There are times when I wonder what Microsoft guys smoke. The launch of Internet Explorer 9 happens to be one of those times!
Before I go further, let me make the disclosure. I love Windows 7, so do most organizations that I know of. But just the admiration is not enough of a business case for organizations to migrate to Windows 7 one fine day.
Now, if MS decides to have a step motherly approach to Windows XP with its IE 9 launch, it certainly doesn’t say much about its appreciation for the enterprise. How lame is it from an enterprise standpoint, when declarations are made on the lines of, “No, IE 9 will not support Windows XP!”.
Now, one argument that can be made is that IE 9 targets end users who are already mass users of Windows 7. But then, enterprises are also users of Internet Explorer as a browser. Many business applications are by and large dependant on the browser now, and this decision of Microsoft just doesn’t make the grade for the enterprise.
Most businesses are still slow in terms of large scale adoption of Windows 7—largely because PC/laptop purchases are dependent on client refresh cycles. Yet another reason was the non-event that Windows Vista proved to be from a corporate usage standpoint. So in a country (and even a world) where Windows XP still remains the OS of choice for organizations, the lack of Windows XP support in IE 9 reeks of a mercenary threat than of fair business practice.
Firefox is finding large scale adoption among corporate end-users who will find no problems in convincing IT teams to migrate en-masse to the free browser. Not exactly a desirable effect on IE 9 adoption, is it?
Coffee, guys? And a bit of backward compatibility?
The other day, I had the good fortune of catching up with a true techie after many years. Although we’ve been in touch with each other over the years, the conversation was usually superficial in nature. This time, it proved to be much beyond that when he exchanged the lessons that he had learned over time—as a result of growing along with the startup that he works with.
Now, we need to know a bit more about our man. Earlier a hands-on geek, this professional has successfully made the transition to an IT leader after dealing with the associated learning curve. His employer also made the evolution from a six member startup to a multinational with hundreds of employees across multiple locations during the same timeframe. While the growth steadily happened in leaps and bounds, our friend had it much tougher. “I was happy that I knew every bit and piece of my IT setup. But slowly I found that I had to let these separate aspects be handled by others—people who were not as capable as I am,” he said. This is a scenario that any perfectionist will identify with (not just those in IT). This meant that our man ended up micro-managing every little aspect—day in and day out.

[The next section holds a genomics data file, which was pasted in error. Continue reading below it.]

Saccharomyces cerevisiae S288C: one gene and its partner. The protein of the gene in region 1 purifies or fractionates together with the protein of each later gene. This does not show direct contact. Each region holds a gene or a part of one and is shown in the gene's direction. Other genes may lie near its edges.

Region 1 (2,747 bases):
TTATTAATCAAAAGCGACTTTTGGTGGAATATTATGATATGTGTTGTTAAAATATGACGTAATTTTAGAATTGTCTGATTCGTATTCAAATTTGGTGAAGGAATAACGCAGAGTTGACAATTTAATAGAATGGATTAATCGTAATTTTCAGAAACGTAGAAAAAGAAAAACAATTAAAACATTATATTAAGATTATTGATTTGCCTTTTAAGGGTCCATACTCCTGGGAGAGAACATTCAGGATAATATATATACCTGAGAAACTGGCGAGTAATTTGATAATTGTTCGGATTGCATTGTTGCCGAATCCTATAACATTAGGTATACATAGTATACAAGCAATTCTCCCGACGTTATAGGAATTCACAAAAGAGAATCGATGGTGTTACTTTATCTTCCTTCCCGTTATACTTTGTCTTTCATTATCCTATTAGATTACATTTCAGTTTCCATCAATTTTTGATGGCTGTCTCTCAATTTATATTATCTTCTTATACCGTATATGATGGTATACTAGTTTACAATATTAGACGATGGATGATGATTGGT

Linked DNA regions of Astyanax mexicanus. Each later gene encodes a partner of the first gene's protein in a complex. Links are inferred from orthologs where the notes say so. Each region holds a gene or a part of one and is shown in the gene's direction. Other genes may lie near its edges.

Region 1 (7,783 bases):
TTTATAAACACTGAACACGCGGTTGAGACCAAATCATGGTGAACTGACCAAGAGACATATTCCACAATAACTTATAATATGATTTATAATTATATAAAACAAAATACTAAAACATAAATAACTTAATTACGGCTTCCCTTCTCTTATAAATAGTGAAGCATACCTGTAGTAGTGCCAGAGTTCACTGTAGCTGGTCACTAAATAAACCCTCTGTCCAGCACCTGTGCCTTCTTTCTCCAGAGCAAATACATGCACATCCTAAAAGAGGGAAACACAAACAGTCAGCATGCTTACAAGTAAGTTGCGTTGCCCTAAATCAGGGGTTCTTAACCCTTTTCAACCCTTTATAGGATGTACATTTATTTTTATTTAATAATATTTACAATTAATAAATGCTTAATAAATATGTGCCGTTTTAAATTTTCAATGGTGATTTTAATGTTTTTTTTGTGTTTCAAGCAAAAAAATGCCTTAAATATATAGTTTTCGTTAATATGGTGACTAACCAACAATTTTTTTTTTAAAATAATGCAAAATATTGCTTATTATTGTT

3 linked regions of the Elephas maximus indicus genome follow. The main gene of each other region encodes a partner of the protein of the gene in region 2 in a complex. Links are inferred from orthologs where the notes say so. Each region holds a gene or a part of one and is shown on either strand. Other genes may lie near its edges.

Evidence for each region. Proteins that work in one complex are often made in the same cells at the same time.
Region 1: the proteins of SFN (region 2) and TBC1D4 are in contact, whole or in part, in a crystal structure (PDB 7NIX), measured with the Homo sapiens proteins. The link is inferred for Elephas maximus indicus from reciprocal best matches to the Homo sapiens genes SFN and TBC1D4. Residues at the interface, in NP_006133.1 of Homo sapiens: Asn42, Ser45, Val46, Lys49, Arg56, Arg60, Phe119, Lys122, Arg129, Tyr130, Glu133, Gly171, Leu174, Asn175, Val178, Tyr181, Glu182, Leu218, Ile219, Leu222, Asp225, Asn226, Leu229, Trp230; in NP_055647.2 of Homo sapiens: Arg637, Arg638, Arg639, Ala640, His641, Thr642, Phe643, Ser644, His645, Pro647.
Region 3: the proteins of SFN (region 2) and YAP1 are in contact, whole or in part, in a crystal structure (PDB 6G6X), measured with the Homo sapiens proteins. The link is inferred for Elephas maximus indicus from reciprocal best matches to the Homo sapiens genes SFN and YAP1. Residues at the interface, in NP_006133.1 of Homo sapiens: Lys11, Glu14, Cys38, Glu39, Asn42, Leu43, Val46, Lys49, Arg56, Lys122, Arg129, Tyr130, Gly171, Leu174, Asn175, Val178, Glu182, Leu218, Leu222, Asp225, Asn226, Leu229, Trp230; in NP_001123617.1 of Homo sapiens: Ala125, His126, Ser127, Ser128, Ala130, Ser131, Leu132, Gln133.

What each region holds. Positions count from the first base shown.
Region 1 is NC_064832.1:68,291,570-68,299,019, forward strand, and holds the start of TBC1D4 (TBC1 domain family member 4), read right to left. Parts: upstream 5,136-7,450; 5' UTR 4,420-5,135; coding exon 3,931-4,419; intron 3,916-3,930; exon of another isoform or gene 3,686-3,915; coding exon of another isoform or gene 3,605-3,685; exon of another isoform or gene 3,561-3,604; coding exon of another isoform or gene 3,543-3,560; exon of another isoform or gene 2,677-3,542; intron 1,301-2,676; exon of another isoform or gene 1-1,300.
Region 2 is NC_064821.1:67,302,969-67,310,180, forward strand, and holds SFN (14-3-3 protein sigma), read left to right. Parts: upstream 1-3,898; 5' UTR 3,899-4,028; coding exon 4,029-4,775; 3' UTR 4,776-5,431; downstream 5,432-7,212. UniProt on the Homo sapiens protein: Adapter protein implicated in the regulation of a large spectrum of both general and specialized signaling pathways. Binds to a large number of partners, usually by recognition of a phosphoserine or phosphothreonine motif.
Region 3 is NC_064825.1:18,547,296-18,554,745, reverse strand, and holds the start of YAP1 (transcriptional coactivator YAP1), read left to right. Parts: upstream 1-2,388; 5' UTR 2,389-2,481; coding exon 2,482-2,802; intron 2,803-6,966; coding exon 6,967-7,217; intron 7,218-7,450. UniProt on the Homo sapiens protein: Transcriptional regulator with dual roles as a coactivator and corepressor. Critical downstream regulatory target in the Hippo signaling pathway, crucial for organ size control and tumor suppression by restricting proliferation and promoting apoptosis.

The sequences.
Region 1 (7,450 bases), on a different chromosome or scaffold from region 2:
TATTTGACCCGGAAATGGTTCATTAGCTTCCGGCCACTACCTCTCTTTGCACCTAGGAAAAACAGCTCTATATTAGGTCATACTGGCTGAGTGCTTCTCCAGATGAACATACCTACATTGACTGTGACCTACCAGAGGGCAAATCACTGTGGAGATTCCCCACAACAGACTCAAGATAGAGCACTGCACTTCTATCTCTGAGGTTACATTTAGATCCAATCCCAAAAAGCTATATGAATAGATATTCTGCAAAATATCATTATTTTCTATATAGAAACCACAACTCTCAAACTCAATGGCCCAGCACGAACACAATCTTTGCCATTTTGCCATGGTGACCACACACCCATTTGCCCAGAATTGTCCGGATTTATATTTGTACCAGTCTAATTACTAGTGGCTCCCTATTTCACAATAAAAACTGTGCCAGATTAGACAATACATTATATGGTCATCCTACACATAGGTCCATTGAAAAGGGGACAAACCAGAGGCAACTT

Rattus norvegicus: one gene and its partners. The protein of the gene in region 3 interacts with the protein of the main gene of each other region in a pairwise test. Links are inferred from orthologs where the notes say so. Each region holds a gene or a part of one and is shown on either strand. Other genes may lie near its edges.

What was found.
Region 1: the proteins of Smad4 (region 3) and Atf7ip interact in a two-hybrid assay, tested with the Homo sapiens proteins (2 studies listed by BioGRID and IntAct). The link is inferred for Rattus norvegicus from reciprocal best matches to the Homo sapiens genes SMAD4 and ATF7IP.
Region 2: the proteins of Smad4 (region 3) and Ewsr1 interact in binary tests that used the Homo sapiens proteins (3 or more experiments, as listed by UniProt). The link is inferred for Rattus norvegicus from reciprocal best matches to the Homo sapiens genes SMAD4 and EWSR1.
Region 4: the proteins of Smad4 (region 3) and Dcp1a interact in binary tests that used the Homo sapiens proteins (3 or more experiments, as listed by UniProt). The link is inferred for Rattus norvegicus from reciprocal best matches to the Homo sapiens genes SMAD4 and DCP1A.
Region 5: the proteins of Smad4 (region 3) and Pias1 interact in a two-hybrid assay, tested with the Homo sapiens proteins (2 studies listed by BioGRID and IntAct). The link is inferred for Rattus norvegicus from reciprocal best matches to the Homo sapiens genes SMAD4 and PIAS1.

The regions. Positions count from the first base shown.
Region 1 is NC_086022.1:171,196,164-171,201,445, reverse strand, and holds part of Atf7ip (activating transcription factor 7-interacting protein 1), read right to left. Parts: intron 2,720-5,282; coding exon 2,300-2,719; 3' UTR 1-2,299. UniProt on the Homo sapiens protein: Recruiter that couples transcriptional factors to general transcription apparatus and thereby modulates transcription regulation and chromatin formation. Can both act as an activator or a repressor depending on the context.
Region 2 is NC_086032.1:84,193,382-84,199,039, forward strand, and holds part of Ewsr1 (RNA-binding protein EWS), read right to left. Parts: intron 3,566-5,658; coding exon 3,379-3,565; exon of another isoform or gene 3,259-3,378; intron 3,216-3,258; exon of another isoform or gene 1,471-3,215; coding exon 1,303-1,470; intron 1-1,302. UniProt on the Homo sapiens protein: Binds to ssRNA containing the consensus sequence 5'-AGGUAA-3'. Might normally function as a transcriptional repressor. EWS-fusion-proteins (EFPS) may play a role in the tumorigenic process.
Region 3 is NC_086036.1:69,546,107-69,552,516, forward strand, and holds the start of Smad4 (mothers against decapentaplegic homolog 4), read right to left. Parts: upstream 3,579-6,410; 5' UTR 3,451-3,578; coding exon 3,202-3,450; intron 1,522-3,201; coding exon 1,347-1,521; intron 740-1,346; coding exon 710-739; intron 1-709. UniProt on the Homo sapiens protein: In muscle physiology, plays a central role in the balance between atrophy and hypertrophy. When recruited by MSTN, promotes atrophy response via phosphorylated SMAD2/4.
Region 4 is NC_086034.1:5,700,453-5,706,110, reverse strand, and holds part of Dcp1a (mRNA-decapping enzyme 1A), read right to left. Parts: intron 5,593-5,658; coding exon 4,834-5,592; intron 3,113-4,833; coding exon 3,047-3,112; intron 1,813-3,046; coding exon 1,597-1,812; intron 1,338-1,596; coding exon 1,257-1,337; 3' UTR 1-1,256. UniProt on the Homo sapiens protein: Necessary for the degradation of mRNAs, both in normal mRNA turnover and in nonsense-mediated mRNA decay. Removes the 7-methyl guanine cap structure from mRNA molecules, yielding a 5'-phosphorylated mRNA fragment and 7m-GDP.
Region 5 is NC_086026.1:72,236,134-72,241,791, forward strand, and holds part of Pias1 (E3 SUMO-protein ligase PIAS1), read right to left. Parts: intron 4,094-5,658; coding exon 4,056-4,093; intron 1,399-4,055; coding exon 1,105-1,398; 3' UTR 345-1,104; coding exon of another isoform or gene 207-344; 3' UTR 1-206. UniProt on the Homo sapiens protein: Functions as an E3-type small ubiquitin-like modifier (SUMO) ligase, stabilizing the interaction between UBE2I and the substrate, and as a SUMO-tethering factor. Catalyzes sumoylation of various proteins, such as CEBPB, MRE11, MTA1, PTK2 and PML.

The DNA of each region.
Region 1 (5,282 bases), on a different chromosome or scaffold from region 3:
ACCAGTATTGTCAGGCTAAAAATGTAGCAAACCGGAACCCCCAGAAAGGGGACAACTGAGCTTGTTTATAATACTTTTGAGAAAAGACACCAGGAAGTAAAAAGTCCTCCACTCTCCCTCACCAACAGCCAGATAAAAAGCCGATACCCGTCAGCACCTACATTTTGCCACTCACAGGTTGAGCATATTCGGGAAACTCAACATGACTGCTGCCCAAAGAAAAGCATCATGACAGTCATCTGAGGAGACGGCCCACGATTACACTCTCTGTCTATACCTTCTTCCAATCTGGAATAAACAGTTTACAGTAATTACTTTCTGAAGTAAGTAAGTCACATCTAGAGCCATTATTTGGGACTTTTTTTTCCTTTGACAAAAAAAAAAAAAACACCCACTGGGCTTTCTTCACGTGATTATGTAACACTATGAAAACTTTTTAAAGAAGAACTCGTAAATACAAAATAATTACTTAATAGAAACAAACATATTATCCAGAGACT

This went on till the day that he realized that even as his designation changed, his work role didn’t. As the company grew, there was a definite need for our friend to shoulder the expanding responsibility portfolio. Needless to say, he was too busy running around handling much trivial tasks. “So I woke up one day and decided that I have to learn to let go. I was the man standing between my company and its need to leverage IT for strategic purposes,” he recollected.
While his journey involved many hard lessons, the story did progress in a good way from there on. He observes that the evolution happened only after he started trusting his team (as well as recruiting people better than him).
This is a scenario that many CIOs and senior IT leaders with pure technical backgrounds will identify with. Now the question is, how did YOU tackle the “let go” process? What were the trials and tribulations that accompanied this metamorphosis?
I’d definitely like to know about this part of your career journey. So please do write in at the usual place, apatrick at techtarget dot com.
Being skeptical is part of my job, and few things raise more of the feeling than hearing the term “India: The IT superpower”. Okay, if we are such an IT superpower, why don’t we have more Finacles or Flexcubes (Indian no more)? Why are even the biggest Indian IT players still dependent on software maintenance contracts for their bread and butter?
Now, the truth is that we are largely a bunch of glorified mechanics; people who are better at fixing someone else’s software that creating innovative products that can make a difference. Even if we don’t craft solutions that change the world, we should be able to make products which do make a difference. This is missing to a great extent, because being entrepreneurial in India is considered to be a tougher job than just tweaking someone else’s top-heavy software. So, reliance on some foreign company’s maintenance jobs just don’t cut it if we want to label ourselves with ego boosts like “IT superpower”.
Yes, we need some coffee from Coorg.
This same coffee felt better than usual, when I read about the Epic Browser. Yes, it’s based on Mozilla, but it does have some USPs. First of it is that it’s made in Bangalore (or Bengaluru, whatever). Second thing that struck me is that it’s got built-in antivirus and antispyware (in the browser). And maybe, it’s got many more features worth a mention.
Hmm, it’s an interesting twist of events, even though I’m yet to test drive the product. It may be heavy and the antivirus may not be up to the mark, says the skeptical journalist in me. But yes, the fact remains that some Indians have made an effort worth a mention.
And maybe, we’ll see more Indian applications in our data centers over the years to come. A lot of maybes, maybe!
The world knows us by the (dubious) title of IT superpower, but how much does IT contribute to India’s economy? Not much, since we still remain an economy largely based on agriculture. So let’s put aside those pretences, and start praying for good rains this year, shall we?